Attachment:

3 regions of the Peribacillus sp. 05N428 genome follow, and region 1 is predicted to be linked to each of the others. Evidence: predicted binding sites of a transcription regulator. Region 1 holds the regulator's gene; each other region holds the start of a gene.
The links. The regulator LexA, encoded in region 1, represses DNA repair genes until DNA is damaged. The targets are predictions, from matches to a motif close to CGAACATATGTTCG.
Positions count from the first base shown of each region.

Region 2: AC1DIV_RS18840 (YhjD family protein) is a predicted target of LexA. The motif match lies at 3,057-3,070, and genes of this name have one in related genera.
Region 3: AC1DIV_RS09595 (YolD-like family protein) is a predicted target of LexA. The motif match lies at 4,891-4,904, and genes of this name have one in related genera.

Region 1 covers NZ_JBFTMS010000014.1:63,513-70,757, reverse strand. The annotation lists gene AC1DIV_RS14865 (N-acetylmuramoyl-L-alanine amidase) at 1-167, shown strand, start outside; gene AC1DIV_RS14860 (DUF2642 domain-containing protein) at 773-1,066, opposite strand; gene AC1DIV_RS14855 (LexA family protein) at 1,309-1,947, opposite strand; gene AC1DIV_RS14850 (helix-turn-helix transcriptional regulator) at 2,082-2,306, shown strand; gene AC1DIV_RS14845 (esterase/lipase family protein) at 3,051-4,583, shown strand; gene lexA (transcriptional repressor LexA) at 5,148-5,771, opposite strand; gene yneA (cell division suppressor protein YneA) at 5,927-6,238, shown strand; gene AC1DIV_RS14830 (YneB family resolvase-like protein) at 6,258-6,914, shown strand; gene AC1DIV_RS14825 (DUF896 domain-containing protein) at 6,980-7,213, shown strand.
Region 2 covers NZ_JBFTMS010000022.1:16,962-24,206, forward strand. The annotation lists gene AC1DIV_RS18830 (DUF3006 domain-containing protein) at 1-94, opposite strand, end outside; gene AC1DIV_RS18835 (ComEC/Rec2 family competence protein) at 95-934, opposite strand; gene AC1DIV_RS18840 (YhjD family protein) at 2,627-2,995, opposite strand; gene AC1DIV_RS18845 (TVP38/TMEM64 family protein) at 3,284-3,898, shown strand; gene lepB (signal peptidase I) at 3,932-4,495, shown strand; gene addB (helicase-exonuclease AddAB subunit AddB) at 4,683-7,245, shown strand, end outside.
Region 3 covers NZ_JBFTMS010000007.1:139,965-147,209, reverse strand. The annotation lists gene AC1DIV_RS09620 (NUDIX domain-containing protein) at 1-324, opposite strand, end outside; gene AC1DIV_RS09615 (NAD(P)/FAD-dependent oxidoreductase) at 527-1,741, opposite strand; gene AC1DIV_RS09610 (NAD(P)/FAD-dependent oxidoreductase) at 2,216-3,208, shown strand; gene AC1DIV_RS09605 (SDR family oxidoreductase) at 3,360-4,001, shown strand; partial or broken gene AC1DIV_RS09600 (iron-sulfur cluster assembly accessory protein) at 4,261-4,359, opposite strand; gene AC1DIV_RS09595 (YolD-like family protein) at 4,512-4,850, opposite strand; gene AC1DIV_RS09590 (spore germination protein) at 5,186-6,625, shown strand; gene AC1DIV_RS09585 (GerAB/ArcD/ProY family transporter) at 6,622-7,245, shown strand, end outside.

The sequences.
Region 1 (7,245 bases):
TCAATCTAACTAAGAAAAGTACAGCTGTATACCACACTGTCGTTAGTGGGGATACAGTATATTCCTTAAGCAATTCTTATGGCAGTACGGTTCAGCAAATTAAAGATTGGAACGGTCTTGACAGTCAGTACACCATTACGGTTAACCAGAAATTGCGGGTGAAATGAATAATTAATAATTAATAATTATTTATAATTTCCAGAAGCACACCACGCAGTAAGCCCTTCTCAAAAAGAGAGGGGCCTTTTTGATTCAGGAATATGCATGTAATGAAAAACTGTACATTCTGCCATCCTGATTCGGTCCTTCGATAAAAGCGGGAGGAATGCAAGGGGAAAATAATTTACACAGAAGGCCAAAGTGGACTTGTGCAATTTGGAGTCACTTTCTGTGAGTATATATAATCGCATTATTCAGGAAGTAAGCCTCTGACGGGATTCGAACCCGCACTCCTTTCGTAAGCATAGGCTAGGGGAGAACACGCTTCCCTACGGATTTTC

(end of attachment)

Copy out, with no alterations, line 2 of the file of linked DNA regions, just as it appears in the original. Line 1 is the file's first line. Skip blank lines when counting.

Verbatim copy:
The links. The regulator LexA, encoded in region 1, represses DNA repair genes until DNA is damaged. The targets are predictions, from matches to a motif close to CGAACATATGTTCG.